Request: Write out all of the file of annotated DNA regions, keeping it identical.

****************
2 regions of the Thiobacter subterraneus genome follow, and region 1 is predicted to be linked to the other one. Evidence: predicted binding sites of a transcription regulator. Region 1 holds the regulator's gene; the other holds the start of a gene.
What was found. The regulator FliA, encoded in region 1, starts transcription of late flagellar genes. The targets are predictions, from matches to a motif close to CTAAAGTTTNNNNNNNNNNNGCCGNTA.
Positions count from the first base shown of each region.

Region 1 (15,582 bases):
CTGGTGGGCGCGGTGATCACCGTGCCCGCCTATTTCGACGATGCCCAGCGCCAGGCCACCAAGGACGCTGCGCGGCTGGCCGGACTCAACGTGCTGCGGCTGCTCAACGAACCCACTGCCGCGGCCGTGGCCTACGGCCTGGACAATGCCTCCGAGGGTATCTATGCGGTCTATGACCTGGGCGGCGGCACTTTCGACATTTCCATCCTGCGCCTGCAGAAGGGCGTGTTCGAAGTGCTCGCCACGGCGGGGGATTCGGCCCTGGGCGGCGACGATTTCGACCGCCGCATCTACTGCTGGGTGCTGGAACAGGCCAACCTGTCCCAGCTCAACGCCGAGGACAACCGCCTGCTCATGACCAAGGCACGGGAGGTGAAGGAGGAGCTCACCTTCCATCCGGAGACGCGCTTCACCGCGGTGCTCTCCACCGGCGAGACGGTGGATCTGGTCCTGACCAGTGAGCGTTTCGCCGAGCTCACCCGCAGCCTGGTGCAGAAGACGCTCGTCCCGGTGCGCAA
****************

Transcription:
2 regions of the Thiobacter subterraneus genome follow, and region 1 is predicted to be linked to the other one. Evidence: predicted binding sites of a transcription regulator. Region 1 holds the regulator's gene; the other holds the start of a gene.
What was found. The regulator FliA, encoded in region 1, starts transcription of late flagellar genes. The targets are predictions, from matches to a motif close to CTAAAGTTTNNNNNNNNNNNGCCGNTA.
Positions count from the first base shown of each region.

Region 1 (15,582 bases):
CTGGTGGGCGCGGTGATCACCGTGCCCGCCTATTTCGACGATGCCCAGCGCCAGGCCACCAAGGACGCTGCGCGGCTGGCCGGACTCAACGTGCTGCGGCTGCTCAACGAACCCACTGCCGCGGCCGTGGCCTACGGCCTGGACAATGCCTCCGAGGGTATCTATGCGGTCTATGACCTGGGCGGCGGCACTTTCGACATTTCCATCCTGCGCCTGCAGAAGGGCGTGTTCGAAGTGCTCGCCACGGCGGGGGATTCGGCCCTGGGCGGCGACGATTTCGACCGCCGCATCTACTGCTGGGTGCTGGAACAGGCCAACCTGTCCCAGCTCAACGCCGAGGACAACCGCCTGCTCATGACCAAGGCACGGGAGGTGAAGGAGGAGCTCACCTTCCATCCGGAGACGCGCTTCACCGCGGTGCTCTCCACCGGCGAGACGGTGGATCTGGTCCTGACCAGTGAGCGTTTCGCCGAGCTCACCCGCAGCCTGGTGCAGAAGACGCTCGTCCCGGTGCGCAA